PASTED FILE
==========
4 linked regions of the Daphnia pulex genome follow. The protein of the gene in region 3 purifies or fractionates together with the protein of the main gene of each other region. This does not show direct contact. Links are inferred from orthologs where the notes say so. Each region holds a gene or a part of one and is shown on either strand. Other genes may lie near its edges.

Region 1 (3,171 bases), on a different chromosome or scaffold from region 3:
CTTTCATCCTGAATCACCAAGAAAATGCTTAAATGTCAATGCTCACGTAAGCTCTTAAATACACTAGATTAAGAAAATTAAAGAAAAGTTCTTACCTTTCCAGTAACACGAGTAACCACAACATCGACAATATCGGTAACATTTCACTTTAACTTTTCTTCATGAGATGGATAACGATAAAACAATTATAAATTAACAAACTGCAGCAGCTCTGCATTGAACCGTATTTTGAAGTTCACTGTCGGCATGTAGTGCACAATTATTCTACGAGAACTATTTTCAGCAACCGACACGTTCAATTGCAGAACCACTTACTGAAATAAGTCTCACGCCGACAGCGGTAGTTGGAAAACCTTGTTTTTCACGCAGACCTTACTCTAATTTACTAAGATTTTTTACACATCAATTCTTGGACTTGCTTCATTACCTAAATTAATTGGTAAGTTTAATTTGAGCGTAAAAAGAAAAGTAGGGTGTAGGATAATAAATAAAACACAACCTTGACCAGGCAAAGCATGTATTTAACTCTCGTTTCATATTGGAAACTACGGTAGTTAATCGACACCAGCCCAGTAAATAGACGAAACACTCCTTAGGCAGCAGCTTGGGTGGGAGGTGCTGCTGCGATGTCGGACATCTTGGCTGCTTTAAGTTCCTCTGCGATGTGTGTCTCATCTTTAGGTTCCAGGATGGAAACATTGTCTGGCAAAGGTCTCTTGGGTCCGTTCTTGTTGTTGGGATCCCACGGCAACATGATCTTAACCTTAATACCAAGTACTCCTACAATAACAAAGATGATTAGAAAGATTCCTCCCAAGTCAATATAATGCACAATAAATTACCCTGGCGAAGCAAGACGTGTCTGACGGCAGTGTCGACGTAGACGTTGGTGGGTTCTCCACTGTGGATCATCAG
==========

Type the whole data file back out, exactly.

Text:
4 linked regions of the Daphnia pulex genome follow. The protein of the gene in region 3 purifies or fractionates together with the protein of the main gene of each other region. This does not show direct contact. Links are inferred from orthologs where the notes say so. Each region holds a gene or a part of one and is shown on either strand. Other genes may lie near its edges.

Region 1 (3,171 bases), on a different chromosome or scaffold from region 3:
CTTTCATCCTGAATCACCAAGAAAATGCTTAAATGTCAATGCTCACGTAAGCTCTTAAATACACTAGATTAAGAAAATTAAAGAAAAGTTCTTACCTTTCCAGTAACACGAGTAACCACAACATCGACAATATCGGTAACATTTCACTTTAACTTTTCTTCATGAGATGGATAACGATAAAACAATTATAAATTAACAAACTGCAGCAGCTCTGCATTGAACCGTATTTTGAAGTTCACTGTCGGCATGTAGTGCACAATTATTCTACGAGAACTATTTTCAGCAACCGACACGTTCAATTGCAGAACCACTTACTGAAATAAGTCTCACGCCGACAGCGGTAGTTGGAAAACCTTGTTTTTCACGCAGACCTTACTCTAATTTACTAAGATTTTTTACACATCAATTCTTGGACTTGCTTCATTACCTAAATTAATTGGTAAGTTTAATTTGAGCGTAAAAAGAAAAGTAGGGTGTAGGATAATAAATAAAACACAACCTTGACCAGGCAAAGCATGTATTTAACTCTCGTTTCATATTGGAAACTACGGTAGTTAATCGACACCAGCCCAGTAAATAGACGAAACACTCCTTAGGCAGCAGCTTGGGTGGGAGGTGCTGCTGCGATGTCGGACATCTTGGCTGCTTTAAGTTCCTCTGCGATGTGTGTCTCATCTTTAGGTTCCAGGATGGAAACATTGTCTGGCAAAGGTCTCTTGGGTCCGTTCTTGTTGTTGGGATCCCACGGCAACATGATCTTAACCTTAATACCAAGTACTCCTACAATAACAAAGATGATTAGAAAGATTCCTCCCAAGTCAATATAATGCACAATAAATTACCCTGGCGAAGCAAGACGTGTCTGACGGCAGTGTCGACGTAGACGTTGGTGGGTTCTCCACTGTGGATCATCAG